Democracy – demos kratia – is about how people choose to govern themselves. In a representative democracy, the choice of who is to govern is fundamental.
In the United Kingdom, we choose a Government through elections to the House of Commons, a Government who are responsible for a programme of public policy and accountable for that policy to the electors at the next election. There is core accountability.
We have the benefit of a second Chamber that fulfils tasks that add value to the political process without challenging that core accountability. As my colleague Professor Colin Tyler, a specialist in democratic theory, put it in evidence to the Joint Committee on the Draft House of Lords Reform Bill, if you “divide sovereignty within Parliament”, you undermine the capacity of Parliament to give effect to the will of the people.
We have a Chamber that draws on experience and expertise to complement the work of the elected House of Commons. By general consent, this House does a good job. Debate about Lords reform focuses primarily on composition, not on functions – there is a general agreement about the functions of a complementary second Chamber.
The House of Lords Reform Bill in 2012 was premised on the House continuing to do its existing job. But of course composition and functions are intrinsically linked; who is in the House determines how effectively the functions are fulfilled.
We are a legitimate Chamber, but whereas the Commons takes its legitimacy for granted through election, our legitimacy has to be earned through the work that we do.
We therefore need to ensure that we are working effectively and efficiently; we need to ensure that the quality of what we do is maintained.
We know from the Ipsos MORI poll of 2007 that electors considered the two most important factors in determining the legitimacy of this House to be trust in the appointments process and in considering legislation carefully and in detail.
Seventy-six per cent considered trust in the appointments process to be very important, while 73 per cent thought the same for considering legislation carefully and in detail. Some element of election came way below.
It is three years almost to the day since I initiated a debate on the size of the House. It was clear then that there was a problem; the problem is even greater now. As we have heard, of legislative chambers that meet regularly throughout the year, we are the largest.
It is true that the Chinese National People’s Congress has more Members, but it meets for only about two weeks each year. It is true that we have a smaller membership than existed prior to the 1999 Act; the difference is in terms of activity and perception.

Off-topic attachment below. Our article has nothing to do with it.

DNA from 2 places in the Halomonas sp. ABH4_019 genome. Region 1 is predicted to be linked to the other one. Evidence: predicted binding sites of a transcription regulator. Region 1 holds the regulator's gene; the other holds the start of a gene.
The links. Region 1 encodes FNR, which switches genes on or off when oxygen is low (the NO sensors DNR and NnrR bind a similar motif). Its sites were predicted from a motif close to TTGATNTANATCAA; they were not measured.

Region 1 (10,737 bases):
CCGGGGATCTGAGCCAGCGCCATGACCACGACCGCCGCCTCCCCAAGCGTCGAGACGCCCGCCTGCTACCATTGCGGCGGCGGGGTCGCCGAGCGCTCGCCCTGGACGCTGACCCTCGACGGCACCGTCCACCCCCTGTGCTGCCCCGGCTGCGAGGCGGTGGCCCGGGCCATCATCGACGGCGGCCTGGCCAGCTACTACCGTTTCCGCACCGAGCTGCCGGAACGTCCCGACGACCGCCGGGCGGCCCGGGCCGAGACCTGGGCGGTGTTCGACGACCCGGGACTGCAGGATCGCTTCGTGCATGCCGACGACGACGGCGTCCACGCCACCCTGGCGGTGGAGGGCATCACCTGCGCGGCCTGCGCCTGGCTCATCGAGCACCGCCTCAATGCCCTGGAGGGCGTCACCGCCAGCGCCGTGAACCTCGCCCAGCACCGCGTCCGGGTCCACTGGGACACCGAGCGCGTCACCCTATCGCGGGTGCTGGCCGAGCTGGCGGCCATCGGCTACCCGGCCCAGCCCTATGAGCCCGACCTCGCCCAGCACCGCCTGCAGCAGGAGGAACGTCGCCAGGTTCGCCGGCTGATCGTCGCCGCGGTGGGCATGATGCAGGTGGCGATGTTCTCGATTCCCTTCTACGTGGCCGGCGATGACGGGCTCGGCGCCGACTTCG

There is a justified expectation now that those created as peers should contribute to the work of the House. The level of activity places a burden on the resources of the House, and on the public purse. Any inactivity reflects badly on the House, since we appear to be carrying passengers. So either way there is a problem.
We need to address size, which necessarily entails not only reducing numbers but also, as we have heard, controlling future appointments. That is where public perception becomes important.
Some noble Lords appear to say that this is not too important: it is only perception. We do not exist in a vacuum. The more we grow in number, the more the media draw attention to our size, whatever good work we do.
Indeed, as we have heard, that coverage masks the work of this House: that is the reality. New creations will be pored over by the media to see if someone has been a party donor. It only takes one for the media to generalise about the whole. Whatever we say, that will remain the case. We therefore need to move from deprecating such activity – or simply ignoring it – to doing something practical about it.
We need to establish a Select Committee to address the various options for reducing the size of the House. The sooner we get under way and the sooner the committee reports, the better. It need not be a lengthy exercise. It may not succeed, but it is an essential start.
Lord Norton of Louth is a Conservative peer and Hull University academic. He spoke in a Lords debate on the number of peers. This is an edited version.